What Is the Cybersecurity Skills Gap?

Simply put: there aren’t enough skilled individuals to fill cybersecurity positions. In 2021, there were an estimated 3.5 million open job requisitions for cybersecurity professionals globally — with 465,000 in the United States alone. Unfilled job requisites increased 350% from 2013, and it’s predicted that the same number of open positions will remain through 2025.¹

A handful of factors have contributed to the cybersecurity skills gap, which has been on the industry’s radar for roughly the past decade. Job postings with misaligned requirements are one reason cybersecurity positions go unfilled. How can an entry-level analyst hold certifications that take multiple years to achieve? And similarly, how can a job prospect have 10 years of experience working with a specific technology that was developed less than five years ago?

Cybersecurity can also attract ‘non-traditional’ candidates, whose expertise has been developed outside of a classroom or through hands-on experience, whose applications can become hindered by inflexible degree requirements. Similarly, requiring stringent criteria for cybersecurity positions, including multiple certifications or extensive experience, can also limit a position’s applicant pool.

Recent ESG and ISSA research, captured from a survey of 489 cybersecurity professionals, highlights mistakes when hiring cybersecurity talent. While supply and demand plays an important role, the findings show many believe their organizations contribute to the skills gap: 29% of respondents said their organization’s HR department doesn’t understand the requisite skills, and 25% indicated job postings were unrealistic. Nearly 60% of respondents “felt their organization could be doing more to address the cybersecurity skills shortage.”²

In addition to the shortage of qualified cybersecurity professionals, ESG and ISSA research also indicates another lesser-discussed implication in the cybersecurity skills gap: currently employed cybersecurity professionals who “lack the advanced skills necessary to safeguard critical business assets or counteract sophisticated cyber-adversaries.”³

The Cybersecurity Demand Gap

The increasing number of cyberattacks on organizations of all sizes is driving demand for cybersecurity personnel. The demand gap, also referred to as the cybersecurity workforce gap, is created because the need for cybersecurity professionals outweighs the supply of qualified individuals. The cybersecurity skills gap hurts those in the cybersecurity workforce. ESG and ISSA findings show 57% of organizations are impacted by the skills gap — leading to a heavier workload and burnout among staff.⁴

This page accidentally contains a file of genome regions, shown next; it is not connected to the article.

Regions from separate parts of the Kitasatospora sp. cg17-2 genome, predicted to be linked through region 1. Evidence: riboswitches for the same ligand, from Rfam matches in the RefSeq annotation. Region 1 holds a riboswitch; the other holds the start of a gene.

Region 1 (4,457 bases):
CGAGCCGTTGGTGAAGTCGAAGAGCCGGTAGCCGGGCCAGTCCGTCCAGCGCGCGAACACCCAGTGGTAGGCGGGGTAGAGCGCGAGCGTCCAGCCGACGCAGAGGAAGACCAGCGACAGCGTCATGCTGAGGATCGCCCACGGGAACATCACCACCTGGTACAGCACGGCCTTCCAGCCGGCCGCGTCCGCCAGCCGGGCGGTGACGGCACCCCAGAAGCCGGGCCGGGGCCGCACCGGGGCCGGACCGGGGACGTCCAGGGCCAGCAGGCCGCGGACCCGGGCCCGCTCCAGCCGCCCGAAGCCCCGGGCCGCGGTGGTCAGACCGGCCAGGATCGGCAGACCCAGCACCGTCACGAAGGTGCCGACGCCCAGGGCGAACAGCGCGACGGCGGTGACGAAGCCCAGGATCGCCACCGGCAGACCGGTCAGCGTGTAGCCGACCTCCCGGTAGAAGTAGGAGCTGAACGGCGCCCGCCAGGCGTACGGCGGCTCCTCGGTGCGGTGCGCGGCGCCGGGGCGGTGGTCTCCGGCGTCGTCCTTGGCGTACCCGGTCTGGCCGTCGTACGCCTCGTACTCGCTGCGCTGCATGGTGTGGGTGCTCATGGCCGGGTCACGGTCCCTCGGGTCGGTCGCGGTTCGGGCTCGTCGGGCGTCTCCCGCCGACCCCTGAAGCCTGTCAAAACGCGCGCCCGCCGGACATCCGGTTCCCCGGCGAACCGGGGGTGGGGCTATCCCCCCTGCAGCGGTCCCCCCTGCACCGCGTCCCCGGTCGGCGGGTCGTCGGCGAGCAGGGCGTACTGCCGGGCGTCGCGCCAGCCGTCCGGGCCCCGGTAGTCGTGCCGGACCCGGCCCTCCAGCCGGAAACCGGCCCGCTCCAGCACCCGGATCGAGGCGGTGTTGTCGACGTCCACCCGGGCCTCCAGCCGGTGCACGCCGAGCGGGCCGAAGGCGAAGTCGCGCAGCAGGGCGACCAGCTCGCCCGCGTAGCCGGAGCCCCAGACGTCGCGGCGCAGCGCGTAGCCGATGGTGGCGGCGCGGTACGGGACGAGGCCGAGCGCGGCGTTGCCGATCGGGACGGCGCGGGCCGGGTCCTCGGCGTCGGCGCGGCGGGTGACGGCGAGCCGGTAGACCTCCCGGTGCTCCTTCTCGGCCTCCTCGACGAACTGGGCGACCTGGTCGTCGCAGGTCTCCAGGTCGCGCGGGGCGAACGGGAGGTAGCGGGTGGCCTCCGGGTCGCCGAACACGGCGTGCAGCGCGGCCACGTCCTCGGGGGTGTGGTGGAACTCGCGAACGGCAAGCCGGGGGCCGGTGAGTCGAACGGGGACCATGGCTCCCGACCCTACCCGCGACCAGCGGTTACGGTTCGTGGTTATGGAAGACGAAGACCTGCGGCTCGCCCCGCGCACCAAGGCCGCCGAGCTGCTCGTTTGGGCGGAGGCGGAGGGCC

Criminal and nation-state sponsored hacking has grown rapidly and increased in sophistication, while academic curriculum is still relatively new and emerging, and education and training outlets in the U.S. have found it challenging to progress at the same rate as the growing threatscape.

The estimated global cost of cybercrime in 2021 was $6 trillion, and it’s expected to rise to $10.5 trillion by 2025.⁵ For additional perspective, cybercrime was estimated at $3 trillion in 2015. Meanwhile, almost two-thirds of cybersecurity professionals believe their organizations are understaffed. Cybersecurity staff shortages have major consequences.

Responses to the ISC(2) 2021 Cybersecurity Workforce Study illustrated the ramifications to their organizations from having understaffed cybersecurity departments:

  • 32%: misconfigured systems
  • 30%: not enough time for proper risk assessment and management
  • 29%: slow to patch critical systems
  • 28%: process/procedure oversights
  • 27%: inability to remain aware of all threats active against our network
  • 27%: rushed deployments⁶

Bridging the Gap

There are a handful of ways those in the industry can help address — and bridge — the cybersecurity workforce gap.

While the main focus of cybersecurity education and training is technical aptitude, curriculum should also help develop students’ soft skills. Possessing soft skills, such as teamwork, communication and collaboration, helps cybersecurity professionals translate their technical knowledge into value for their employer.

A study conducted by Tripwire also showed that possessing soft skills is highly valued by security teams: every survey participant thought soft skills were important when hiring, and top soft skills desired included analytical thinking and good communication.⁷

[1] Cybersecurity Jobs Report: 3.5 million openings in 2025. Cybercrime Magazine. Nov. 9, 2021. https://cybersecurityventures.com/jobs/

[2, 3] ESG RESEARCH REPORT: The Life and Times of Cybersecurity Professionals 2021, Volume V. A Cooperative Research Project by ESG and ISSA, July 2021. https://www.esg-global.com/hubfs/ESG-ISSA-Research-Report-Life-of-Cybersecurity-Professionals-Jul-2021.pdf

[4] The Life and Times of Cybersecurity Professionals 2021. July 2021. https://www.esg-global.com/hubfs/ESG-ISSA-Research-Report-Life-ofCybersecurity-Professionals-Jul-2021.pdf

[5] Cybercrime To Cost The World $10.5 Trillion Annually By 2025. Nov. 13, 2020. https://cybersecurityventures.com/cybercrime-damages-6-trillion-by2021/

[6] A Resilient Cybersecurity Profession Charts the Path Forward (ISC)2 CYBERSECURITY WORKFORCE STUDY, 2021 ISC2-CybersecurityWorkforce-Study-2021.ashx

[7] Survey Says: Soft Skills Highly Valued by Security Team. Oct. 17,2017. https://www.tripwire.com/state-of-security/featured/survey-says-soft-skillshighly-valued-security-team/

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